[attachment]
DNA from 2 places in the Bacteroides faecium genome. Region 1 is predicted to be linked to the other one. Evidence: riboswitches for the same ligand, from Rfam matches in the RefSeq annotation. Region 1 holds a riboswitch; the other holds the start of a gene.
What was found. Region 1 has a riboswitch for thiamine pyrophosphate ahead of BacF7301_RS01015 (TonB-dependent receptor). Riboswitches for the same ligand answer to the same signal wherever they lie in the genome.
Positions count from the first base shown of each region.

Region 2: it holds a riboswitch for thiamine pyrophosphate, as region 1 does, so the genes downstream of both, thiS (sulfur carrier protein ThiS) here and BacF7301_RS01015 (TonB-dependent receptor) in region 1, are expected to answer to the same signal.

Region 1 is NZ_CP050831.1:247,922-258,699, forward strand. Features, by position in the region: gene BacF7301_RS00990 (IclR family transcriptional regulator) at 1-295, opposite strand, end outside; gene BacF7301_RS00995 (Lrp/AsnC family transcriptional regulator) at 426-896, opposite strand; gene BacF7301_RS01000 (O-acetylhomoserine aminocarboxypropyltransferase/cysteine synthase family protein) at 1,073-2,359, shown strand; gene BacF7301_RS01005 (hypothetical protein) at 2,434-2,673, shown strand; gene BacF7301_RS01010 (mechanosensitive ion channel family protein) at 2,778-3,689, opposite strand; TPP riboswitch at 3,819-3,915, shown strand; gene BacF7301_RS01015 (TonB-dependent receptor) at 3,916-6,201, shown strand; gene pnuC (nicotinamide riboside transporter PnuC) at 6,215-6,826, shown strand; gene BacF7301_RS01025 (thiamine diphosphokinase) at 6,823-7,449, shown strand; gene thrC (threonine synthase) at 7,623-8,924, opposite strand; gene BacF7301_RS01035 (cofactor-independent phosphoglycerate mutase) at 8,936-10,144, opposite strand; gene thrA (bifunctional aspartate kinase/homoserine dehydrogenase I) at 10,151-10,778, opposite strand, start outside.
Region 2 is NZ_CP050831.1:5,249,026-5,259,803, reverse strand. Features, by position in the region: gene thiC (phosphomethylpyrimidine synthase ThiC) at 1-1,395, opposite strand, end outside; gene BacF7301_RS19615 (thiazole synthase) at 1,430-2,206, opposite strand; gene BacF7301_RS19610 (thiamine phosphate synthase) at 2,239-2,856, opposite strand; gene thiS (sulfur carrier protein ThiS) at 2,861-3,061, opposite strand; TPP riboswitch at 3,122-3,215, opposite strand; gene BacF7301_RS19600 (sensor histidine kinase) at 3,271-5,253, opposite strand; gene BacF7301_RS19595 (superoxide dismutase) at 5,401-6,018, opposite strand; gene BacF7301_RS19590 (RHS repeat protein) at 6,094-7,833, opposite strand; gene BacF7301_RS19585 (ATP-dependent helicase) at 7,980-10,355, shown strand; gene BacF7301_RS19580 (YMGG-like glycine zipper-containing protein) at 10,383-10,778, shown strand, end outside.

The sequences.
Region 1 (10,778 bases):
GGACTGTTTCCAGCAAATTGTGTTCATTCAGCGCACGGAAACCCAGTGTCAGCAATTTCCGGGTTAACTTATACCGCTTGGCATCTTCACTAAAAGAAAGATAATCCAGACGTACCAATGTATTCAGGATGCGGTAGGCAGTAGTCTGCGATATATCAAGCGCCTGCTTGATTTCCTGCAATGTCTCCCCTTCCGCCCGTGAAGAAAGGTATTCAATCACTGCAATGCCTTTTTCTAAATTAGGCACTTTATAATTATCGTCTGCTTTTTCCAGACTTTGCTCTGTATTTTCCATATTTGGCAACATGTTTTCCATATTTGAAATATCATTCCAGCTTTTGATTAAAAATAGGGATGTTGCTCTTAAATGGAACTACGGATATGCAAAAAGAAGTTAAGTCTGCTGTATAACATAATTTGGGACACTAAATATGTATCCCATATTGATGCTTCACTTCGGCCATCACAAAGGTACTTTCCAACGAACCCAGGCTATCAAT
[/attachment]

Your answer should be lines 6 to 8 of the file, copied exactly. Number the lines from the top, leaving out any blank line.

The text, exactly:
Region 2 is NZ_CP050831.1:5,249,026-5,259,803, reverse strand. Features, by position in the region: gene thiC (phosphomethylpyrimidine synthase ThiC) at 1-1,395, opposite strand, end outside; gene BacF7301_RS19615 (thiazole synthase) at 1,430-2,206, opposite strand; gene BacF7301_RS19610 (thiamine phosphate synthase) at 2,239-2,856, opposite strand; gene thiS (sulfur carrier protein ThiS) at 2,861-3,061, opposite strand; TPP riboswitch at 3,122-3,215, opposite strand; gene BacF7301_RS19600 (sensor histidine kinase) at 3,271-5,253, opposite strand; gene BacF7301_RS19595 (superoxide dismutase) at 5,401-6,018, opposite strand; gene BacF7301_RS19590 (RHS repeat protein) at 6,094-7,833, opposite strand; gene BacF7301_RS19585 (ATP-dependent helicase) at 7,980-10,355, shown strand; gene BacF7301_RS19580 (YMGG-like glycine zipper-containing protein) at 10,383-10,778, shown strand, end outside.

The sequences.
Region 1 (10,778 bases):